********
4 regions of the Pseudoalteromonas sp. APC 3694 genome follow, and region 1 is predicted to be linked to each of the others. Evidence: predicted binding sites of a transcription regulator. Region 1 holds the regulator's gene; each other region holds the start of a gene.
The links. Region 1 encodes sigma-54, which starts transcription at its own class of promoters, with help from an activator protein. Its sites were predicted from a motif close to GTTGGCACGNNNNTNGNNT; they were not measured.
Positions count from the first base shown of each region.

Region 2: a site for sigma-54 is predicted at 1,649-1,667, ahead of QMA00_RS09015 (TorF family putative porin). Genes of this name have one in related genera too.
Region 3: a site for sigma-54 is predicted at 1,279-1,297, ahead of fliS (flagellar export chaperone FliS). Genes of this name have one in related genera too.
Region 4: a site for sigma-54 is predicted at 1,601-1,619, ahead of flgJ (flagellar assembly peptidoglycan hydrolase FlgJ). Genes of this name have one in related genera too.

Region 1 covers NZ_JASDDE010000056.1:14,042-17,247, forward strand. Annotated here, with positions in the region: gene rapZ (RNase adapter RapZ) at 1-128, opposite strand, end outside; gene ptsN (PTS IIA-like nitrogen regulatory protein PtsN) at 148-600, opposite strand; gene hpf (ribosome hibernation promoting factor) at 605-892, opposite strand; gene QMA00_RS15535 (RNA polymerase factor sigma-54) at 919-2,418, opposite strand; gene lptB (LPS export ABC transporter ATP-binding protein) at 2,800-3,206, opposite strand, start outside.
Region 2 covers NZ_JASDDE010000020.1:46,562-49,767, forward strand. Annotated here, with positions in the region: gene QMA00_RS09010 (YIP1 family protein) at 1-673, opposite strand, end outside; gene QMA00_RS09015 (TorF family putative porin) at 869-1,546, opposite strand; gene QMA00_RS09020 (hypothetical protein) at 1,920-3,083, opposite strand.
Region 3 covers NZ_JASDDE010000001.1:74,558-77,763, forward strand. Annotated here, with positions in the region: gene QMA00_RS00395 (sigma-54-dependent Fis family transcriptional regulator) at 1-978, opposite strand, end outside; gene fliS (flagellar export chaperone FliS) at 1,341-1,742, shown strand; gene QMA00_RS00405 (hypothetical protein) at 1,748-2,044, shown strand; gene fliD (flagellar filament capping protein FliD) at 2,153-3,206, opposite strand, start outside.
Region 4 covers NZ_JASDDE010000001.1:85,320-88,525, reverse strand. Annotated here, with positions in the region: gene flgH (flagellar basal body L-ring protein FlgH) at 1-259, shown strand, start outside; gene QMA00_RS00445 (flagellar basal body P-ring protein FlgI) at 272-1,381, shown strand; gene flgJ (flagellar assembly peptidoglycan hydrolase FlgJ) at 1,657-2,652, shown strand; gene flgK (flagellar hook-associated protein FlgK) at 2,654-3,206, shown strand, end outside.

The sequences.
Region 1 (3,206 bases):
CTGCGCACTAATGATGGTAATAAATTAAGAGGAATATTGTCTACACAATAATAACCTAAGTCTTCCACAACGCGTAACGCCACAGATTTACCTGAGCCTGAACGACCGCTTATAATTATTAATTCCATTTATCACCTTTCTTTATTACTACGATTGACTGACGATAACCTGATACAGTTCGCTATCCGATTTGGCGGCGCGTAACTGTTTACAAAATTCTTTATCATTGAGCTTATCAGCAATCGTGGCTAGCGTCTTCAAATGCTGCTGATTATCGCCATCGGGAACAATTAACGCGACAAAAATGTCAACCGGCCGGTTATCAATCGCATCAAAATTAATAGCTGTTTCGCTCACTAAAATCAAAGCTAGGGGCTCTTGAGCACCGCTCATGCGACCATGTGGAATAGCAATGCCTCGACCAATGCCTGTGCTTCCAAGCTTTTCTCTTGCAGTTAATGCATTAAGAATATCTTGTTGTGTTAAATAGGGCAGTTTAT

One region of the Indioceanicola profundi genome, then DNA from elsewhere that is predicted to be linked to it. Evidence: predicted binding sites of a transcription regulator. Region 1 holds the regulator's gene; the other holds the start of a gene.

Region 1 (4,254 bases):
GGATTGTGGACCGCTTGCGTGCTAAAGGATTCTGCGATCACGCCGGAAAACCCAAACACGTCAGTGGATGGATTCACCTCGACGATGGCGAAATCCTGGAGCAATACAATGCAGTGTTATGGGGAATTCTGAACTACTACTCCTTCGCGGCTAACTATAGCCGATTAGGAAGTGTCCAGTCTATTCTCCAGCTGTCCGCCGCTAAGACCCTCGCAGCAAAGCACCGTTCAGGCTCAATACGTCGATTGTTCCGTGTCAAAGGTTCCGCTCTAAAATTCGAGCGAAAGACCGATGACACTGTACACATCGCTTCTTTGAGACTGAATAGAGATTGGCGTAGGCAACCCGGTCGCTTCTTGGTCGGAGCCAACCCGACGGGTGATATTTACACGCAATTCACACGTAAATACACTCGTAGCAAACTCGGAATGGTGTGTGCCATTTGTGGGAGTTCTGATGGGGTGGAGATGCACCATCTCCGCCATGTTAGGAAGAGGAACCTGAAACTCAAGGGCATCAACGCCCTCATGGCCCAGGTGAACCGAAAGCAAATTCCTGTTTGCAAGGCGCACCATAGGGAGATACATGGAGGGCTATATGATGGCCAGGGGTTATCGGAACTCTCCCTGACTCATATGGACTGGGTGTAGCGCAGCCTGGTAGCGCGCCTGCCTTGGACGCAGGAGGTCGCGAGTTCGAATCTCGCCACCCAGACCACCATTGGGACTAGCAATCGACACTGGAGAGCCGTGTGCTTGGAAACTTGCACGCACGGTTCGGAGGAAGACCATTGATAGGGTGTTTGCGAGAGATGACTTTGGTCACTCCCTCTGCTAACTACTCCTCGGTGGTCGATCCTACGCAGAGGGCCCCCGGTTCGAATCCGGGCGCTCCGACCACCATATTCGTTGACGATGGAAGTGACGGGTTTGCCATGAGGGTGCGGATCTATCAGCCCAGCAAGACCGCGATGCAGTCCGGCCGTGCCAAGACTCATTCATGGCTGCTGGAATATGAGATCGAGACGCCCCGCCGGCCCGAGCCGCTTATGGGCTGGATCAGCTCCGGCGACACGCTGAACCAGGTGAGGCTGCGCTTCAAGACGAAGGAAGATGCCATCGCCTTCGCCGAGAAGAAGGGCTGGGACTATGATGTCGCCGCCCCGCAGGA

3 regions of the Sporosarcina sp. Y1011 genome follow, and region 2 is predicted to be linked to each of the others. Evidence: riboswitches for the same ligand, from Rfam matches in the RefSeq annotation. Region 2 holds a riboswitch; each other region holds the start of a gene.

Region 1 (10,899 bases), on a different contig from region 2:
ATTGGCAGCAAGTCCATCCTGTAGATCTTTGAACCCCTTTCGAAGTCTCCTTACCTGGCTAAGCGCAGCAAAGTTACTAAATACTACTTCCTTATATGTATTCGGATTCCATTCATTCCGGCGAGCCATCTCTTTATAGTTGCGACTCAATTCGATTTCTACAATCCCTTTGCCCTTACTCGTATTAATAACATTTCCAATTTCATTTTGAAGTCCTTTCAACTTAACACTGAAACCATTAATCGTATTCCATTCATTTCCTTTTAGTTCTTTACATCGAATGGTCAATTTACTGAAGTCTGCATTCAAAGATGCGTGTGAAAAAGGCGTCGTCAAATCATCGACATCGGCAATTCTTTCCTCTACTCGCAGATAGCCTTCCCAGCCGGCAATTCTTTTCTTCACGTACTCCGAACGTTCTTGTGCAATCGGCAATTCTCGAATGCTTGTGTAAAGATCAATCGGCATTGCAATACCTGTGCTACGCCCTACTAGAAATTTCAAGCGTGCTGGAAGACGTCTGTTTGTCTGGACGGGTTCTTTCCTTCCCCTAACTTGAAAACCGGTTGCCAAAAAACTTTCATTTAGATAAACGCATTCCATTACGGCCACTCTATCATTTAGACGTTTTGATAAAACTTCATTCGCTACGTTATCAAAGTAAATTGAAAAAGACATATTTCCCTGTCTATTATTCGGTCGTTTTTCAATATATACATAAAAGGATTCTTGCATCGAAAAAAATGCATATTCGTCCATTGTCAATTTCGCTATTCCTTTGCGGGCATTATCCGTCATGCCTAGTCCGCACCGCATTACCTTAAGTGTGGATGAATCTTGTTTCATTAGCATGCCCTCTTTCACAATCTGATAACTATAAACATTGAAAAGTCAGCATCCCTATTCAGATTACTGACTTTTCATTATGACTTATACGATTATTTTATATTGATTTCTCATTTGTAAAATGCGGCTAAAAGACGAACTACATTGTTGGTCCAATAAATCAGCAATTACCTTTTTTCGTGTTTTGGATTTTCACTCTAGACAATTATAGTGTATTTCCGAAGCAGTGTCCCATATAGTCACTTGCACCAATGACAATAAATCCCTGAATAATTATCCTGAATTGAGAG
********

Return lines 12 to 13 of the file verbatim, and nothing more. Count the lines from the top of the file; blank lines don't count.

Region 1 (3,206 bases):
CTGCGCACTAATGATGGTAATAAATTAAGAGGAATATTGTCTACACAATAATAACCTAAGTCTTCCACAACGCGTAACGCCACAGATTTACCTGAGCCTGAACGACCGCTTATAATTATTAATTCCATTTATCACCTTTCTTTATTACTACGATTGACTGACGATAACCTGATACAGTTCGCTATCCGATTTGGCGGCGCGTAACTGTTTACAAAATTCTTTATCATTGAGCTTATCAGCAATCGTGGCTAGCGTCTTCAAATGCTGCTGATTATCGCCATCGGGAACAATTAACGCGACAAAAATGTCAACCGGCCGGTTATCAATCGCATCAAAATTAATAGCTGTTTCGCTCACTAAAATCAAAGCTAGGGGCTCTTGAGCACCGCTCATGCGACCATGTGGAATAGCAATGCCTCGACCAATGCCTGTGCTTCCAAGCTTTTCTCTTGCAGTTAATGCATTAAGAATATCTTGTTGTGTTAAATAGGGCAGTTTAT